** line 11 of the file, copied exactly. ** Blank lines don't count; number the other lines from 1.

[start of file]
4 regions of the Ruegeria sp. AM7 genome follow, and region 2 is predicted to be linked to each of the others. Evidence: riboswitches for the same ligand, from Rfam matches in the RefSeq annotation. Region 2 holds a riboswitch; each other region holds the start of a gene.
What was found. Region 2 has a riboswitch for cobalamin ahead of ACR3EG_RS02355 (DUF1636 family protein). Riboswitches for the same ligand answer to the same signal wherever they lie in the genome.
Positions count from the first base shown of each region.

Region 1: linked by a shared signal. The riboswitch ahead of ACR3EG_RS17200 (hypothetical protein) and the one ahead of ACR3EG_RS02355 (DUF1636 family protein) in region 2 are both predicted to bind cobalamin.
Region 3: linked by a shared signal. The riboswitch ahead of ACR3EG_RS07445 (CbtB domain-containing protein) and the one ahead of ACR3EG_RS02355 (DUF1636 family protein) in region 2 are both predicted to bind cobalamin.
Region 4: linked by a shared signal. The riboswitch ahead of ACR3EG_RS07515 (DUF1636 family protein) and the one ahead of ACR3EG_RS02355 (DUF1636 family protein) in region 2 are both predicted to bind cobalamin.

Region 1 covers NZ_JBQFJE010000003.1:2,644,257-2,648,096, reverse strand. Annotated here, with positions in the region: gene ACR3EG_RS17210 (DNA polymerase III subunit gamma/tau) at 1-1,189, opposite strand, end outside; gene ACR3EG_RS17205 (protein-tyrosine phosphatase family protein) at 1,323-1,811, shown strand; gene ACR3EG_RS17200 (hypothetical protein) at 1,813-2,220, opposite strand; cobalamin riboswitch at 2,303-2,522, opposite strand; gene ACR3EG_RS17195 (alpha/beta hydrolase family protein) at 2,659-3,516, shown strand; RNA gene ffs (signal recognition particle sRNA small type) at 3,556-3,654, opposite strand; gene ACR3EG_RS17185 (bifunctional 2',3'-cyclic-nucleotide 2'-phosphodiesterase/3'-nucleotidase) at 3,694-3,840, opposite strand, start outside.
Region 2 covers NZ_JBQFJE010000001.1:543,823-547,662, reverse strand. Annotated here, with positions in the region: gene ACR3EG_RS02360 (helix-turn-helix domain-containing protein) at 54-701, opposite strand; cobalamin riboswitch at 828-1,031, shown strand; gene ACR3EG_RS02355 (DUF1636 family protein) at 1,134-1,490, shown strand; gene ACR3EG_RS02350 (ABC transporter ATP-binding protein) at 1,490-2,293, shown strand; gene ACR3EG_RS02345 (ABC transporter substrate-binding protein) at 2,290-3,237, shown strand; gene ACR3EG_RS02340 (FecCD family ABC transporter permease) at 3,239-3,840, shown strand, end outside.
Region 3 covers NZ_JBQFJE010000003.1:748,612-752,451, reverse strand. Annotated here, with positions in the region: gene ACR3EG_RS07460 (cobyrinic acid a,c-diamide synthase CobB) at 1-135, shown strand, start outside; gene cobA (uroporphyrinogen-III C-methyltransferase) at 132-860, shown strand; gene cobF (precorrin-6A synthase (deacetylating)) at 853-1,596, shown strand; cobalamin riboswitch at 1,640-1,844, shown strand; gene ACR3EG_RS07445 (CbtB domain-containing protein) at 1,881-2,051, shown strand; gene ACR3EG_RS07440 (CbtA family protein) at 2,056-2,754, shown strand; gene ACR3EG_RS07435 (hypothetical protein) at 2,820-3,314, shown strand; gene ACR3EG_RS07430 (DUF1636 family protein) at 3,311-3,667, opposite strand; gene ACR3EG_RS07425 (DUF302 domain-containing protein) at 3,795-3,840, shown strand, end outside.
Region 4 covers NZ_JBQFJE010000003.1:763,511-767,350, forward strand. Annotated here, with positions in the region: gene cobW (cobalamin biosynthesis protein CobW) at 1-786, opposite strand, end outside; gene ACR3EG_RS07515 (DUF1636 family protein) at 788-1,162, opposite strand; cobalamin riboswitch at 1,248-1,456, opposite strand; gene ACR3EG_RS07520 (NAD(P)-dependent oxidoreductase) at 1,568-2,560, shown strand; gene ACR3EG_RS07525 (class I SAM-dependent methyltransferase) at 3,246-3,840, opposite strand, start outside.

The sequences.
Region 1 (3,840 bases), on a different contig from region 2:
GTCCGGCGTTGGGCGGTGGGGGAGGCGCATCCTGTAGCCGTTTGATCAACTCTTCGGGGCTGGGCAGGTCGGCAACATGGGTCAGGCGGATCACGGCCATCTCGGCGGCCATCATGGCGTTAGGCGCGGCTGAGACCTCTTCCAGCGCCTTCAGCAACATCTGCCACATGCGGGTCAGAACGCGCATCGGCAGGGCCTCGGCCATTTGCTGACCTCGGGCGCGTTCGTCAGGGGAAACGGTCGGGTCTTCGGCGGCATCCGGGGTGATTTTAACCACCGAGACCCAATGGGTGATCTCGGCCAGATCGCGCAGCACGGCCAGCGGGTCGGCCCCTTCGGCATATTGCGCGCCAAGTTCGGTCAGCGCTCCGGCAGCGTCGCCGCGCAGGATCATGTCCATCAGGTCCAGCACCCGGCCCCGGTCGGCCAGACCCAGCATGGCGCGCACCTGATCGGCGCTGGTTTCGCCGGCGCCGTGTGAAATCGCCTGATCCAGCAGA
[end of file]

The sequences.